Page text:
Publication Date: 2013
In Enemy Hands by A newly married Methodist minister, Larry Zellers was serving as a missionary and teacher in a small South Korean town near the 38th parallel when he was captured by the North Koreans on June 25, 1950. Until his release in 1953, Zellers endured brutal conditions and inhumane treatment. Through his story, Zellers shows that, despite the opinion that POWs live only for themselves, many in the camps worked to help others and conducted themselves with honor.
Call Number: DS921.6.Z38 1991
Publication Date: 1991
The Korean War by An encyclopedia from Garland Reference Library of the Humanities.
Call Number: DS918.K5645 1995
Publication Date: 1995
The Korean War by The Korean War, More than any other war in modern times, is surrounded by residues and slippages of memory. The Great War's place is indelible, its annihilating violence a permanent reminder of war's carnage. World War II was the good war, an outright victory to be celebrated. Vietnam tore the United States apart. With Korea there is less a presence than an absence; thus the default reflexive American name: "the forgotten war." For years I rejected the "forgotten war" rubric; the unknown war seemed much better. But for Americans Korea is both: a forgotten war and a never-known war. For Americans Korea is just one among several wars best forgotten, just another transient episode among a myriad of interventions in Third World countries that do not bear close examination, but have unsettling ways of coming back to haunt us.
Call Number: DS918.C86 2010
Publication Date: 2010
On Desperate Ground by A chronicle of the extraordinary feats of heroism by Marines called on to do the impossible during the greatest battle of the Korean War."--Provided by publisher. On October 15, 1950, General Douglas MacArthur convinced President Harry Truman that the Communist forces of Kim Il-sung would be utterly defeated by Thanksgiving. The Chinese, he said with near certainty, would not intervene in the war. As he was speaking, 300,000 Red Chinese soldiers began secretly crossing the Manchurian border. As Americans moved deep into the snowy mountains of North Korea, toward the trap Mao had set along the frozen shores of the Chosin Reservoir, what followed was one of the most harrowing operations in American military history. Sides' account provides a grunt's-eye view of history.
Call Number: DS918.2.C35 S53 2018
Publication Date: 2018
Remembered Prisoners of a Forgotten War by The Korean War POW remains the most maligned victim of all American wars. For nearly half a century, the media, general public, and even scholars have described hundreds of these prisoners as "brainwashed" victims who uncharacteristically caved in to their Communist captors or, even worse, as turncoats who betrayed their fellow soldiers. In either case, these boys apparently lacked the "right stuff" required of our brave sons.Here, at long last, is a chance to hear the true story of these courageous men in their own words - a story that, until now, has gone largely untold. Dr. Carlson debunks many of the popular myths of Korean War POWs in this devastating oral history that's as compelling and moving as it is informative. From the Tiger Death March to the paranoia here at home, Korean POWs suffered injustices on a scale few can comprehend. More than 40 percent of the 7,140 Americans taken prisoner died in captivity, and as haunting tales of the survivors unfold, it becomes clear that the goal of these men was simply to survive under the most terrible conditions.Each survivor's story is a unique and personal experience, from missionary teacher Larry Zeller's imprisonment in the death cells of P'yongyang and his first encounter with the infamous killer known as The Tiger, to Rubin Townsend's daring escape from a death march by jumping off a bridge in a blinding snowstorm. From capture to forced marches, isolation, permanent camps, and torture , Remembered Prisoners of a Forgotten War is one of the most fascinating and disturbing books on the Korean War in years - and a brutally honest account of the Korean POW experience, in the survivors' own words.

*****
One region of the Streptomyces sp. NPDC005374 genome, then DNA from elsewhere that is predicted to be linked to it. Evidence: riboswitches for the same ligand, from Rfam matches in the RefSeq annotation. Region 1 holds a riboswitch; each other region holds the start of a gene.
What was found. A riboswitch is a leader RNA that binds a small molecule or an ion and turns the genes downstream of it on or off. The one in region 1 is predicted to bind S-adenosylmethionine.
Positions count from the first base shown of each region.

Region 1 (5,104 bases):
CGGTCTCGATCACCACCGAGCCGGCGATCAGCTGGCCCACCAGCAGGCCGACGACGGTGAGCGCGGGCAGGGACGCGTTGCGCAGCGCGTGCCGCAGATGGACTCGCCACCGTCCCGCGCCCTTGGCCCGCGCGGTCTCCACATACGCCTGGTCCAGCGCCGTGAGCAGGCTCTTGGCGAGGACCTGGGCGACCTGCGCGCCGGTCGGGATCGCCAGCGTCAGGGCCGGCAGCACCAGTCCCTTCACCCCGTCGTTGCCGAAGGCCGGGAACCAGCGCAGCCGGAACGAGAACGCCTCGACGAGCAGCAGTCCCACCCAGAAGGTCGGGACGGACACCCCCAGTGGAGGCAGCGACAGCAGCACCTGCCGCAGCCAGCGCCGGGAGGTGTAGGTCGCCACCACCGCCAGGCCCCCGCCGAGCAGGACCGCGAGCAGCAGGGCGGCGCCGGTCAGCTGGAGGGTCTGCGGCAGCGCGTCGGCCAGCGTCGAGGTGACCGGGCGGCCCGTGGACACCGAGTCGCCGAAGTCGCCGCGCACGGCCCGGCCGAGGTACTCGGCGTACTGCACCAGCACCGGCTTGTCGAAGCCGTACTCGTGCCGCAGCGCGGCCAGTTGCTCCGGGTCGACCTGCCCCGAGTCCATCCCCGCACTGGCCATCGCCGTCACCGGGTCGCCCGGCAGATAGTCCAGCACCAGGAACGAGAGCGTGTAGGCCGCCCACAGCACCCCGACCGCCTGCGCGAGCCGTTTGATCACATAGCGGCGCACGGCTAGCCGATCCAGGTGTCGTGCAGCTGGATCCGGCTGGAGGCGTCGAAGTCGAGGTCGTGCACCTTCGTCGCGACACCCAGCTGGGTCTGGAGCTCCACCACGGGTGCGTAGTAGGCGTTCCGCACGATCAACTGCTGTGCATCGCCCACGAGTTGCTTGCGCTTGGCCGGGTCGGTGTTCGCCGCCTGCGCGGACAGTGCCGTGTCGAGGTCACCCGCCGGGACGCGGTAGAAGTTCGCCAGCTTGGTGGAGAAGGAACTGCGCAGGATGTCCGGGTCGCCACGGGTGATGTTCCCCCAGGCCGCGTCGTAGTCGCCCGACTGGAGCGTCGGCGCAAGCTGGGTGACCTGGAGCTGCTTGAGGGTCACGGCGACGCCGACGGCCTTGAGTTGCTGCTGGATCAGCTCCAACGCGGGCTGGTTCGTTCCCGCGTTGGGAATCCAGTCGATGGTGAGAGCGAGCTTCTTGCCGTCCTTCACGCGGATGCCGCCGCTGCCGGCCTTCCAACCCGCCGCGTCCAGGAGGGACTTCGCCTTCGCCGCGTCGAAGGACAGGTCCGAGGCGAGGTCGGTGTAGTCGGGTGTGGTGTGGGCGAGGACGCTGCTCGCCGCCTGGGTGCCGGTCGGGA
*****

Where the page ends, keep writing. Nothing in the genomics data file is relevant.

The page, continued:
Call Number: DS921.C37 2002
Publication Date: 2002
The Unfinished War by The Unfinished War: Korea is a time-sensitive manuscript concerned with the Korea War and current North-South issues including the North Korea's nuclear weapons. The author: · lays out the history of American involvement in Korea before, during, and after the war; · provides cross-cultural perspectives and an account of the war unparalleled for its breadth and depth based on recently declassified documents, interviews, and other references; · discusses new developments, including South Korea's so-called "economic miracle," President Bush's inclusion of North Korea in the "axis of evil," and emerging prospects for war or peace today; and · includes concrete, personal realities and anecdotes based on the experiences of Koreans.
Publication Date: 2003